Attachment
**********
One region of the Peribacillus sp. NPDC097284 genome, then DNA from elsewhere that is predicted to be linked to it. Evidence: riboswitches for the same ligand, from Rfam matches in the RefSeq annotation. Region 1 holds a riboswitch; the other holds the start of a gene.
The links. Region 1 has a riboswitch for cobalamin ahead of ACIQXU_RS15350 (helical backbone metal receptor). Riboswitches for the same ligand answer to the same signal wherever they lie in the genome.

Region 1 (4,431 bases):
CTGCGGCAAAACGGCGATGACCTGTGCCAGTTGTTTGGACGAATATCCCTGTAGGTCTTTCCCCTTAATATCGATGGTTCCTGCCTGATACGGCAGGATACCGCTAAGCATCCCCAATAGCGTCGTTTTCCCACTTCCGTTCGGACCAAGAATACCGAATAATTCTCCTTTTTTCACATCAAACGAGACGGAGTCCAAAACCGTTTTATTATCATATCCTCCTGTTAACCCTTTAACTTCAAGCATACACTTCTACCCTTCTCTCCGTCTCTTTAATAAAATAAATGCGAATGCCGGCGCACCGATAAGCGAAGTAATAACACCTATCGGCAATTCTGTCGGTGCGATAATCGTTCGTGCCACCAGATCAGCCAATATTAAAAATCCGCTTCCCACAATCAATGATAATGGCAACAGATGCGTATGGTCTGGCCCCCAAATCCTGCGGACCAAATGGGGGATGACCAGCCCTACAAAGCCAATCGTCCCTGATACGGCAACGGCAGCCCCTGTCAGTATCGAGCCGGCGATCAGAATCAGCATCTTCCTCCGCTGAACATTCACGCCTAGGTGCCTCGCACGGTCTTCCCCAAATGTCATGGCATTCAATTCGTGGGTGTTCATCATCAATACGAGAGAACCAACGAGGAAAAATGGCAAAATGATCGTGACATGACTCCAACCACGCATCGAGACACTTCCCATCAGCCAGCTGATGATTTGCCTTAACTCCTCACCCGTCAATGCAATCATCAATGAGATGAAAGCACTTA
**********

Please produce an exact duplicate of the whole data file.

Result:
One region of the Peribacillus sp. NPDC097284 genome, then DNA from elsewhere that is predicted to be linked to it. Evidence: riboswitches for the same ligand, from Rfam matches in the RefSeq annotation. Region 1 holds a riboswitch; the other holds the start of a gene.
The links. Region 1 has a riboswitch for cobalamin ahead of ACIQXU_RS15350 (helical backbone metal receptor). Riboswitches for the same ligand answer to the same signal wherever they lie in the genome.

Region 1 (4,431 bases):
CTGCGGCAAAACGGCGATGACCTGTGCCAGTTGTTTGGACGAATATCCCTGTAGGTCTTTCCCCTTAATATCGATGGTTCCTGCCTGATACGGCAGGATACCGCTAAGCATCCCCAATAGCGTCGTTTTCCCACTTCCGTTCGGACCAAGAATACCGAATAATTCTCCTTTTTTCACATCAAACGAGACGGAGTCCAAAACCGTTTTATTATCATATCCTCCTGTTAACCCTTTAACTTCAAGCATACACTTCTACCCTTCTCTCCGTCTCTTTAATAAAATAAATGCGAATGCCGGCGCACCGATAAGCGAAGTAATAACACCTATCGGCAATTCTGTCGGTGCGATAATCGTTCGTGCCACCAGATCAGCCAATATTAAAAATCCGCTTCCCACAATCAATGATAATGGCAACAGATGCGTATGGTCTGGCCCCCAAATCCTGCGGACCAAATGGGGGATGACCAGCCCTACAAAGCCAATCGTCCCTGATACGGCAACGGCAGCCCCTGTCAGTATCGAGCCGGCGATCAGAATCAGCATCTTCCTCCGCTGAACATTCACGCCTAGGTGCCTCGCACGGTCTTCCCCAAATGTCATGGCATTCAATTCGTGGGTGTTCATCATCAATACGAGAGAACCAACGAGGAAAAATGGCAAAATGATCGTGACATGACTCCAACCACGCATCGAGACACTTCCCATCAGCCAGCTGATGATTTGCCTTAACTCCTCACCCGTCAATGCAATCATCAATGAGATGAAAGCACTTA